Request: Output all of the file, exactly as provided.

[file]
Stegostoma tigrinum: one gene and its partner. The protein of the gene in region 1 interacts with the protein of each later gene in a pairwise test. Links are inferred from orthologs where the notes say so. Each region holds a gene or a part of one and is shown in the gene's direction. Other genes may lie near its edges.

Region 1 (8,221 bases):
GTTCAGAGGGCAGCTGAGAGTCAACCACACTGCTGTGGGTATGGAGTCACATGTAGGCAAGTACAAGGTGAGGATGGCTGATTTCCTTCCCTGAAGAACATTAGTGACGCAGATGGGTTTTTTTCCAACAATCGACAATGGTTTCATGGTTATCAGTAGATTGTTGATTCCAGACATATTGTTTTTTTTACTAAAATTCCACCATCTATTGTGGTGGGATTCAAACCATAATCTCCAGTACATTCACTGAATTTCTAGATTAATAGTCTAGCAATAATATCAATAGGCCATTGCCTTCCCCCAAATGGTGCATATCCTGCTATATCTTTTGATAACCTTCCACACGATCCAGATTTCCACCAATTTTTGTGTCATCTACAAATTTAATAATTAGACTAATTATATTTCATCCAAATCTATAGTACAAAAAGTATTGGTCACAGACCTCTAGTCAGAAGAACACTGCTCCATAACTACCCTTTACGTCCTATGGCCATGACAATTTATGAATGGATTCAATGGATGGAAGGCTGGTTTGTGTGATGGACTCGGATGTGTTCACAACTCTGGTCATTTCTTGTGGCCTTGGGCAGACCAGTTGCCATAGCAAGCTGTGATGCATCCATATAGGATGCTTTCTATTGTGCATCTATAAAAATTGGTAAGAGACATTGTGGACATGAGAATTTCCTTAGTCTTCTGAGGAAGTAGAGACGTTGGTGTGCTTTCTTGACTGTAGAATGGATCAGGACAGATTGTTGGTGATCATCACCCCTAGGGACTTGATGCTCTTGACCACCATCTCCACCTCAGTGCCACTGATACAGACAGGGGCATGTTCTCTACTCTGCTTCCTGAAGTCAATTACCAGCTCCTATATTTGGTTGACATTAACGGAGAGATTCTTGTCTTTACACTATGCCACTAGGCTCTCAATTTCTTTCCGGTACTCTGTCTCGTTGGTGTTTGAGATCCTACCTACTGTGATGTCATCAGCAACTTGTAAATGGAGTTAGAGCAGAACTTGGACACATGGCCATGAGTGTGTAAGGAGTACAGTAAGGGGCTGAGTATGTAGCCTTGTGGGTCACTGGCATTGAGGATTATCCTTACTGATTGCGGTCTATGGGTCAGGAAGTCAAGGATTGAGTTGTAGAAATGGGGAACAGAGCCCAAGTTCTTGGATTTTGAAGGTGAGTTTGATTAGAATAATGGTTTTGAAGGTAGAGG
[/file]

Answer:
Stegostoma tigrinum: one gene and its partner. The protein of the gene in region 1 interacts with the protein of each later gene in a pairwise test. Links are inferred from orthologs where the notes say so. Each region holds a gene or a part of one and is shown in the gene's direction. Other genes may lie near its edges.

Region 1 (8,221 bases):
GTTCAGAGGGCAGCTGAGAGTCAACCACACTGCTGTGGGTATGGAGTCACATGTAGGCAAGTACAAGGTGAGGATGGCTGATTTCCTTCCCTGAAGAACATTAGTGACGCAGATGGGTTTTTTTCCAACAATCGACAATGGTTTCATGGTTATCAGTAGATTGTTGATTCCAGACATATTGTTTTTTTTACTAAAATTCCACCATCTATTGTGGTGGGATTCAAACCATAATCTCCAGTACATTCACTGAATTTCTAGATTAATAGTCTAGCAATAATATCAATAGGCCATTGCCTTCCCCCAAATGGTGCATATCCTGCTATATCTTTTGATAACCTTCCACACGATCCAGATTTCCACCAATTTTTGTGTCATCTACAAATTTAATAATTAGACTAATTATATTTCATCCAAATCTATAGTACAAAAAGTATTGGTCACAGACCTCTAGTCAGAAGAACACTGCTCCATAACTACCCTTTACGTCCTATGGCCATGACAATTTATGAATGGATTCAATGGATGGAAGGCTGGTTTGTGTGATGGACTCGGATGTGTTCACAACTCTGGTCATTTCTTGTGGCCTTGGGCAGACCAGTTGCCATAGCAAGCTGTGATGCATCCATATAGGATGCTTTCTATTGTGCATCTATAAAAATTGGTAAGAGACATTGTGGACATGAGAATTTCCTTAGTCTTCTGAGGAAGTAGAGACGTTGGTGTGCTTTCTTGACTGTAGAATGGATCAGGACAGATTGTTGGTGATCATCACCCCTAGGGACTTGATGCTCTTGACCACCATCTCCACCTCAGTGCCACTGATACAGACAGGGGCATGTTCTCTACTCTGCTTCCTGAAGTCAATTACCAGCTCCTATATTTGGTTGACATTAACGGAGAGATTCTTGTCTTTACACTATGCCACTAGGCTCTCAATTTCTTTCCGGTACTCTGTCTCGTTGGTGTTTGAGATCCTACCTACTGTGATGTCATCAGCAACTTGTAAATGGAGTTAGAGCAGAACTTGGACACATGGCCATGAGTGTGTAAGGAGTACAGTAAGGGGCTGAGTATGTAGCCTTGTGGGTCACTGGCATTGAGGATTATCCTTACTGATTGCGGTCTATGGGTCAGGAAGTCAAGGATTGAGTTGTAGAAATGGGGAACAGAGCCCAAGTTCTTGGATTTTGAAGGTGAGTTTGATTAGAATAATGGTTTTGAAGGTAGAGG